If you’re doing RDP or SSH a physical keyboard is absolutely necessary. I’m constantly jealous of my wife’s Droid 4; leaving me on a Bionic. I even went so far as to get the lapdock just to have a keyboard when I wanted one. If the Droid5 were more phone I’d consider it. As is I’ll just use a bluetooth keyboard with a Note 3

    • http://about.me/marianneevans Marianne

      I hate giving my screen real estate up to keyboards, but I’d give my first born (ok…that doesn’t exist but whatever) for a decent phone with a keyboard. Just because I put up with screen based, doesn’t mean it’s what I want. =|

    • mcl630

      I also had an OG Droid. I was worried about not having a physical keyboard when I upgraded to the GNex, but I got used to using the on-screen keyboard quickly enough. It got easier once Android 4.2 came out with its swype-like keyboard… I’m lovin’ that. I see no reason to go back now, especially as phone screens get bigger and bigger, making on-screen typing that much easier.

      That being said, to each his/her own. I’m sure there’s still people that would be better off with a physical keyboard… it’s a shame there aren’t any decent phones anymore that have one. Despite what the fragmentation complainers say, choice is good!

  • Craig Becker

    I miss my Samsung Epic 4g, the galaxy 1 with slideout qwerty. It was really nice having the full screen and a full keyboard and was still a slim phone. One of best phones ever. I would consider this phone if it had more high end specs. Why not higher resolution and ram? Seems silly. Skip the NFC, I dont know 1 person who uses NFC other than to show somebody what NFC is.

    • Covert_Death

      the resolution is fine 1080p on a 4.3 is stupid, 720 looks drop dead gorgeous when its non pentile. the internals of the moto x would be preferred though

    • No_Nickname90

      I miss my HTC G2. I liked the way it slid out. I felt like the phone wasn’t going to break when I slid it up. My cousin’s sidekick broke off from him always popping it open. LoL!!

      *patiently waiting for the HTC G3*

      • VelvetLlama

        Amen, the G2 was the last phone with a physical keyboard I had and I still don’t think I can type as efficiently with a touch screen keyboard. Probably all in my head.

    • http://about.me/marianneevans Marianne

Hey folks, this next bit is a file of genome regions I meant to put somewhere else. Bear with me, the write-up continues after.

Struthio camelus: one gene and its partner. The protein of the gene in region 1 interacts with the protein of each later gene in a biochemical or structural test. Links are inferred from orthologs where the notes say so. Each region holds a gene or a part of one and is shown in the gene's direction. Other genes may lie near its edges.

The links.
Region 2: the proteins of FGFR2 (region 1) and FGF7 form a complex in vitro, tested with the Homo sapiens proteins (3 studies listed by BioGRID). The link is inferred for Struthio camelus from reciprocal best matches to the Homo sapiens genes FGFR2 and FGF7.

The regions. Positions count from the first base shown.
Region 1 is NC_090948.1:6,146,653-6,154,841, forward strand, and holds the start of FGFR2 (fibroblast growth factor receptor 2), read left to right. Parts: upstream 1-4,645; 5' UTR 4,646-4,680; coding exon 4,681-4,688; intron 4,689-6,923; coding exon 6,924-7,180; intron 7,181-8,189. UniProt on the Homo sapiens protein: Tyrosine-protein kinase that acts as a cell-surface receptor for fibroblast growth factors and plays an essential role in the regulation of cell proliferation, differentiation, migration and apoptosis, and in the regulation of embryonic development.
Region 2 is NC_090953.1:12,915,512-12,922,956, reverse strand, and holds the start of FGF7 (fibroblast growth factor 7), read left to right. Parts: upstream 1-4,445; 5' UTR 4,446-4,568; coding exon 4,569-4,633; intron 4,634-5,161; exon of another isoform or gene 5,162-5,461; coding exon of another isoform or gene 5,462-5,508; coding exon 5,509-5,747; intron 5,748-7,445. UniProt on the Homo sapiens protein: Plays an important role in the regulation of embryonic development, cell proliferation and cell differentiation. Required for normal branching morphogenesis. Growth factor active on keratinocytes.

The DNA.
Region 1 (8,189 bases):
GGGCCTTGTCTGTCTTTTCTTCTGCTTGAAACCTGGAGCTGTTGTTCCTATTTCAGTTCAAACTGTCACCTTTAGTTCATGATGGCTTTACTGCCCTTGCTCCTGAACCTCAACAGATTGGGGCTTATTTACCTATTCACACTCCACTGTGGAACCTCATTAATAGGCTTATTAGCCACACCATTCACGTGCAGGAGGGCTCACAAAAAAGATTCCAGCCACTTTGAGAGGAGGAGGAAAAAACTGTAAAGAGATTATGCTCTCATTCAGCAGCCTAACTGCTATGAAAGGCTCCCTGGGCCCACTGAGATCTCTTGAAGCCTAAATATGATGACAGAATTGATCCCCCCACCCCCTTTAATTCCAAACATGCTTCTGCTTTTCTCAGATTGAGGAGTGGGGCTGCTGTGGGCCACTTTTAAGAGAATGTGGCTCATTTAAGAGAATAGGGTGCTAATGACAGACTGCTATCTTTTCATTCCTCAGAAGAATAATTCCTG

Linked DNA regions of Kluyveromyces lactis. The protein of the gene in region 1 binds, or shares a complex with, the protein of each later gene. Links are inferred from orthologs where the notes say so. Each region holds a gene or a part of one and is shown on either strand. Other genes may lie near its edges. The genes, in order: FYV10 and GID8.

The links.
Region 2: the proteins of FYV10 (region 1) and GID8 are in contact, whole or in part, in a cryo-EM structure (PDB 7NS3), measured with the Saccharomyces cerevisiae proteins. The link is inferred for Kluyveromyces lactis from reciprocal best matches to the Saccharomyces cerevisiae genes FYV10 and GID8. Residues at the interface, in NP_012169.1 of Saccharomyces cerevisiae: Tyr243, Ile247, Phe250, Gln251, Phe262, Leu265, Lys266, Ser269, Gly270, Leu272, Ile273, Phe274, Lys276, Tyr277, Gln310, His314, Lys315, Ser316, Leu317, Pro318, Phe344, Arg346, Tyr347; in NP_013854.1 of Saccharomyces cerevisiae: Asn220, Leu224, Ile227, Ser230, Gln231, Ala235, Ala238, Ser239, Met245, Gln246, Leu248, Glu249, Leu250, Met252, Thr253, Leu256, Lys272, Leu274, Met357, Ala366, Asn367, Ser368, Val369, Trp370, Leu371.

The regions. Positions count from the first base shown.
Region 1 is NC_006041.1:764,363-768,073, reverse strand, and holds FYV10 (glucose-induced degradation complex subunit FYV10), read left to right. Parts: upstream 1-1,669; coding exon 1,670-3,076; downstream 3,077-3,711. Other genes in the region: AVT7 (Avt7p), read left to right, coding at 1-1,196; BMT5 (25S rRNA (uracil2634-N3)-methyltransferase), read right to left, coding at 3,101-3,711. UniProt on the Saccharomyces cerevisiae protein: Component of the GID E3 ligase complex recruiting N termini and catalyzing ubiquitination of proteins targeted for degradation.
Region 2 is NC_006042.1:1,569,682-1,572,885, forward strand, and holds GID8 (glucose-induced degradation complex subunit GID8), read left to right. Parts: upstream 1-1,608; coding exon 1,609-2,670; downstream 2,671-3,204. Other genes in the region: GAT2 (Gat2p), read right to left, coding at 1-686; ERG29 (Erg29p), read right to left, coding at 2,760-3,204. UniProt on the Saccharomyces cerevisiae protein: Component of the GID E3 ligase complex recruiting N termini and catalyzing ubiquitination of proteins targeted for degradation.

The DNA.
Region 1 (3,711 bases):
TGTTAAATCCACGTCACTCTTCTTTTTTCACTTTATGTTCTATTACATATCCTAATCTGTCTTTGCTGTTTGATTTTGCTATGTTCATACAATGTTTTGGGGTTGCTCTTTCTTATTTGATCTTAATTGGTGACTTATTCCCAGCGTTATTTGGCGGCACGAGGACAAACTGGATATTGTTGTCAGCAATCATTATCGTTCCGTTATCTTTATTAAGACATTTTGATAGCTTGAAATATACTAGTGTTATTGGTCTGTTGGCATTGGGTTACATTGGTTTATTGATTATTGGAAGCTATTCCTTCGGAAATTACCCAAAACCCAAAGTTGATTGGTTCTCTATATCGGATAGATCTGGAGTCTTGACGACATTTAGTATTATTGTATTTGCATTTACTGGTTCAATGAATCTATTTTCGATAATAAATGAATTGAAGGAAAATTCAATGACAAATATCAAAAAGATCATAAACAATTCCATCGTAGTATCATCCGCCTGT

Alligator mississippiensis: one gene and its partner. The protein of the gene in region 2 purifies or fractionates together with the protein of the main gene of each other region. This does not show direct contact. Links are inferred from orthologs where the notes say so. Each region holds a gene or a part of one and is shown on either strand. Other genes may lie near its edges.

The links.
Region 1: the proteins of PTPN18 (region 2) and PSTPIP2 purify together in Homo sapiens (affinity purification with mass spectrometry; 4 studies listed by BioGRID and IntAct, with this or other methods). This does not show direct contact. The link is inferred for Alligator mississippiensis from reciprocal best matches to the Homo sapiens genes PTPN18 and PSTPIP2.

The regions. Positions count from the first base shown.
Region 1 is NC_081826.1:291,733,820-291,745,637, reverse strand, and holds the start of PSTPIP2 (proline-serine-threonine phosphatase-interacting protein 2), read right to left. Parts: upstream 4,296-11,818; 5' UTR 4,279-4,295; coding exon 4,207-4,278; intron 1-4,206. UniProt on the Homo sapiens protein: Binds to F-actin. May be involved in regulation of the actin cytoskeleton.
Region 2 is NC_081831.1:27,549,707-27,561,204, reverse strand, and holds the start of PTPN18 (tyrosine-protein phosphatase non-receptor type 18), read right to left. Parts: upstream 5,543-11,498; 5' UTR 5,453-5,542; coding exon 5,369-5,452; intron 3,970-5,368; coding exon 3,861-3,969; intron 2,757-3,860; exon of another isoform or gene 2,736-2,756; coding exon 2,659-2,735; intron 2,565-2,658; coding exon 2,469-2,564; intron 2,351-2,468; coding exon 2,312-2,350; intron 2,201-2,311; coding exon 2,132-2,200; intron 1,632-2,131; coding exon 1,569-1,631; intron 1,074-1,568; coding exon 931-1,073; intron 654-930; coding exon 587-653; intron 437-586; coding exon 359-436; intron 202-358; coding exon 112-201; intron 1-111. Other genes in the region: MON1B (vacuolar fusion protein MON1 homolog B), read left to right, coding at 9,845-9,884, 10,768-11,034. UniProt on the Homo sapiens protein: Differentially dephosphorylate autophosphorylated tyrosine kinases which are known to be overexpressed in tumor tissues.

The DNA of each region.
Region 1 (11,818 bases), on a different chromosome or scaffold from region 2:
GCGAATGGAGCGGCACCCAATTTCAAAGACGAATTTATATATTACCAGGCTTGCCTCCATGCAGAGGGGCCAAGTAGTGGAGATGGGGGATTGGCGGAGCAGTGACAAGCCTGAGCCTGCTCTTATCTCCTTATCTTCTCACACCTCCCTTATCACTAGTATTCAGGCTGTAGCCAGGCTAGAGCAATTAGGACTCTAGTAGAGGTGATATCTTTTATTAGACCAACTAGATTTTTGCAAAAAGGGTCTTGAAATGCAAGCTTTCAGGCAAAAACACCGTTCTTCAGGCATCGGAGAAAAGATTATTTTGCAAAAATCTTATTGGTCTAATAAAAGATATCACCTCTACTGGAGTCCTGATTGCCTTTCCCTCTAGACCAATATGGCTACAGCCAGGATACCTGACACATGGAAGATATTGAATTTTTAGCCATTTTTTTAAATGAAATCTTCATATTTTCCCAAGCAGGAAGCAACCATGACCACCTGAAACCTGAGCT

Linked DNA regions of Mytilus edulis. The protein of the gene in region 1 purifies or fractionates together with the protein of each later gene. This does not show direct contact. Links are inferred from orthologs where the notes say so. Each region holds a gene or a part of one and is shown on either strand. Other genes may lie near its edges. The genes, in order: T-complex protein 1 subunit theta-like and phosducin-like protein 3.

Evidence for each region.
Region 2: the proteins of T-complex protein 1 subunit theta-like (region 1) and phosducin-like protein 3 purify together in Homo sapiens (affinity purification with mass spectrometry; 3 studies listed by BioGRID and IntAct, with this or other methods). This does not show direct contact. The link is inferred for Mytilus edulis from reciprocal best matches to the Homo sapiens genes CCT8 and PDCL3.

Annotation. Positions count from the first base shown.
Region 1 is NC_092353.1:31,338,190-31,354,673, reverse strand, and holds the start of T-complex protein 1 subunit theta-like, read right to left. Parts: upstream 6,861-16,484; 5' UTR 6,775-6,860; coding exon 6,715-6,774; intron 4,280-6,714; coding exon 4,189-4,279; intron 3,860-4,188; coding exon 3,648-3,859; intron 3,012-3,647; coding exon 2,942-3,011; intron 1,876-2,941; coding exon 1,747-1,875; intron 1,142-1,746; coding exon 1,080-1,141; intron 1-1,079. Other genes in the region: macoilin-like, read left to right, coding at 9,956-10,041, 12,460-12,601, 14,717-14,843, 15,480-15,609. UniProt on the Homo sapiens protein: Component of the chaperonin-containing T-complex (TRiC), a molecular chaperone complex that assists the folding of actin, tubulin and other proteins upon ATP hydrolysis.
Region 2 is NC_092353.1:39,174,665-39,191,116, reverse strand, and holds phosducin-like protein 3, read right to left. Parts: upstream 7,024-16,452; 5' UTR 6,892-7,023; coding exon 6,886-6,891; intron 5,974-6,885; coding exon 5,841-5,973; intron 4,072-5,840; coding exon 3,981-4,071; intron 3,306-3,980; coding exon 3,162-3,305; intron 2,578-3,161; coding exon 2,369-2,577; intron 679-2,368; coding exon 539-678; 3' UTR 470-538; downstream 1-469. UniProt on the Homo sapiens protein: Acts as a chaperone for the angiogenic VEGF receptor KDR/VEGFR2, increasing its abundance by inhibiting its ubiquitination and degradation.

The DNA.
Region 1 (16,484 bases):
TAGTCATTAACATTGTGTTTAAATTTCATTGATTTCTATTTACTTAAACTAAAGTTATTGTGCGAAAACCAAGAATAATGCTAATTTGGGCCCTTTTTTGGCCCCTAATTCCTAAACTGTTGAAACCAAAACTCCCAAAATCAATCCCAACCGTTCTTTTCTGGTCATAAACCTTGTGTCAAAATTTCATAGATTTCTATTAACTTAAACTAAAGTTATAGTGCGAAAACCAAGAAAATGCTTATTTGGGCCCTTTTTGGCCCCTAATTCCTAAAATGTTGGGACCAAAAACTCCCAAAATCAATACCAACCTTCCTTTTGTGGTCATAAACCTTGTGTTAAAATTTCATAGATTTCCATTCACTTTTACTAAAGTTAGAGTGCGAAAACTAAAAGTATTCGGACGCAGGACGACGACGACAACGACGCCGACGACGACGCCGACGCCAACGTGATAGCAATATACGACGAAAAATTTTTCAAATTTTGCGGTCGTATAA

Do you miss having a QWERTY that decided when it didn’t like you typing the same key twice in a row too quickly or inability to get a GPS lock? That was my experience with the EPIC. I was so frustrated by both of those things. I had to resort to screen keyboard since half of what I typed would be gibberish and I couldn’t use it for GPS and had to purchase an external one since I was in LA for work. I’ve learned to live with a phone that doesn’t have a physical keyboard since out of necessity, but I’d really like to have a physical one on my HTC One (or another decent caliber phone). It stinks that manufacturers assume keyboards are a feature for low end phones as of late. It’s a stupid trend and I don’t think it’s representative of what people want. The reason they don’t sell is because they toss the keyboards on phones that are junk. People don’t buy it because it’s junk, not because it has a keyboard. Rawr.

  • John Andrew Stuart

    Ewe.

    • Chris H

      Like, a sheep…?

      • John Andrew Stuart

        You know it.

  • Max

    Seriously why can a qwerty not get any love? all i’m asking is for you to weld the droid 4 keyboard onto the maxx and you will have created the IT nerds’ dream phone. Honestly i’m fine dropping as small as a 4 inch screen if thats what it takes to get it.

    I do not understand why every phone model has to be different, they could almost zero r&d, just add a keyboard driver and a keyboard…then stop, you are done.

    That being said my droid 4 is so terrible in so many ways (except for the keyboard which is perfect), even if a droid 5 did come out it would take a lot of consideration before i went for it.

    The samsung stratosphere is even more of a redheaded stepchild. Does marketing research say qwerty users are children? especially if you combine it with KNOX and market it to enterprise customers. (which in the droid 4’s defense does have encryption if you bother to use a full length password)

    at least they’ll finally be ditching the awful battery devouring monster that is the ti omap.

  • Max

    Also i just noticed, the picture at least has the back button back where it should be like on the OG droid.

  • Max

    the specs on this make no sense, its not enough of an upgrade from droid 4, plus it will most likely not come out till january -may to pick up 2 year customers coming off contract from d4.

  • xinlan

    tinyurl.com/l3cselt

    v